Aug 18 2017
Being fired from your job is an extremely stressful experience. It is also a deeply unsettling and confusing one. Your mind is filled with questions: “What will happen to my finances?” “How will I support my family?” “How long will it take to find another job?” One of those questions may be, “Was my termination legal?”
This is a question many people ask after losing their jobs. But before filing a case, it’s important to know what wrongful termination is and how you can go about pursuing your rights.
What Is Wrongful Termination?
Connecticut is an at-will employment state. This means the employer has the right to fire an employee for any reason or no reason at all, so long as it’s not an illegal reason. However, Connecticut recognizes that there are certain circumstances that can make an employment termination illegal. Among those circumstances are:
Discrimination – You cannot be fired from your job because of discrimination. Illegal employment discrimination in Connecticut is defined as different treatment based upon one or more of the following protected classes: race, color, religion, age, sex, pregnancy, sexual orientation, gender identity or expression, marital status, national origin, ancestry, or disability.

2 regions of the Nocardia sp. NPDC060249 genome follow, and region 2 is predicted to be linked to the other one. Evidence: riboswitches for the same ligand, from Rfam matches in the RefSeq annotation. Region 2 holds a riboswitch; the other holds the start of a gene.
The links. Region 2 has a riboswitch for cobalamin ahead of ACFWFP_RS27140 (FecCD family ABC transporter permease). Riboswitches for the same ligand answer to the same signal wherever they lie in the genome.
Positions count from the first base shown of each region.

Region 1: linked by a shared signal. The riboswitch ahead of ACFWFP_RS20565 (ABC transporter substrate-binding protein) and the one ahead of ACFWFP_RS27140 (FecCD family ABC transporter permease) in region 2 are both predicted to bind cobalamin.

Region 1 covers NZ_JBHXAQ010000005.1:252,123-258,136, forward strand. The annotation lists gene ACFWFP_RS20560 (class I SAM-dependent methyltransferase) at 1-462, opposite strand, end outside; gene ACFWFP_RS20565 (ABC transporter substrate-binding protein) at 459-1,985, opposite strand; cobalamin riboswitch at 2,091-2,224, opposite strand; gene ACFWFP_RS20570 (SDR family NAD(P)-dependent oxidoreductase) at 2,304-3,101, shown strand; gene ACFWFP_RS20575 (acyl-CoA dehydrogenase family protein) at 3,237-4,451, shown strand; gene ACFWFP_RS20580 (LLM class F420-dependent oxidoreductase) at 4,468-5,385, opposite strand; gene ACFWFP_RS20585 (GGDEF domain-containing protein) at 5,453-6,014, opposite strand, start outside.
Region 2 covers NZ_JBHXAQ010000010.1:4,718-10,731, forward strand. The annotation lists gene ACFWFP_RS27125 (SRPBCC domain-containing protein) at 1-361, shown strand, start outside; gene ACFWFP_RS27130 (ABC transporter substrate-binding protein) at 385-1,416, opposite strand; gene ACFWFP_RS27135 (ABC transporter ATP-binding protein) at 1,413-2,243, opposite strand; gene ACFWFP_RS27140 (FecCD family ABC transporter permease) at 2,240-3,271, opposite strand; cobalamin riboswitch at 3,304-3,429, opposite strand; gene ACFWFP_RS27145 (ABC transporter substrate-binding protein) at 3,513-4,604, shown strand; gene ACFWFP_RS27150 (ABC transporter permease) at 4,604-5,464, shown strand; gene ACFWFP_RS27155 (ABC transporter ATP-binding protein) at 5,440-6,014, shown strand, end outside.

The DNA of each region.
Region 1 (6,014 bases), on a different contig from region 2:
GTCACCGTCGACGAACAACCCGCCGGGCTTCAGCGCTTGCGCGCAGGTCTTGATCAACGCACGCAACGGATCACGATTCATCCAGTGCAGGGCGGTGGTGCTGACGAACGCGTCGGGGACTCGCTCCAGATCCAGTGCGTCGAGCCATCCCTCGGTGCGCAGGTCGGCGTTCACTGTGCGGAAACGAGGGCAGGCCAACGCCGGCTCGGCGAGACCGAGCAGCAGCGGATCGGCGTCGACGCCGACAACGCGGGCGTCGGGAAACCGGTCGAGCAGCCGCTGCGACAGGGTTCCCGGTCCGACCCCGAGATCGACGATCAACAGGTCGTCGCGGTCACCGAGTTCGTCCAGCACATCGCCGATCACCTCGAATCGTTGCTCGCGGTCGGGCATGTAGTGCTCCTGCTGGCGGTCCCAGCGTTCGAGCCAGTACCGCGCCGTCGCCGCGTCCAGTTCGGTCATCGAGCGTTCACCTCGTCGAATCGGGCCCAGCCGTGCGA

Retaliation – If you spoke out against or refused to participate in any form of unlawful discrimination or in a number of other unlawful actions, and you were punished as a result, you may have a claim of retaliation. For example, if you see a colleague being sexually harassed and intervene to protect her, you cannot be fired for opposing that discrimination.
Public Policy Violations – An employer cannot fire you for a reason that violates federal or state public policy. This often occurs where an employer tries to force you to choose between breaking the law and losing your job. For instance, if your employer told you to falsify documents that were being submitted to the government, and you were fired because you refused to lie to the government, that might be a wrongful termination in violation of public policy.
Breach of Contract – A contract of employment, whether written or verbal, may state the reasons why an employee can be fired. In general, under Connecticut law, a contract for a fixed period of employment can only be terminated for “cause,” whether the contract expressly says so or not.
Collective Bargaining Agreements – Many union contracts state that a union member can only be fired for “cause,” as defined by the contract. If you are a union employee and were fired without cause, you should contact your union representative to discuss challenging (or grieving) the termination.
What If My Termination Was Unlawful?
If you believe that you were fired for unlawful reasons, the most important action you can take is to seek professional counsel as soon as possible. The Connecticut employment lawyers at Garrison, Levin-Epstein, Fitzgerald & Pirrotti, P.C. stand ready to review your situation and to discuss your legal options. Contact us today for more information on how we can help you.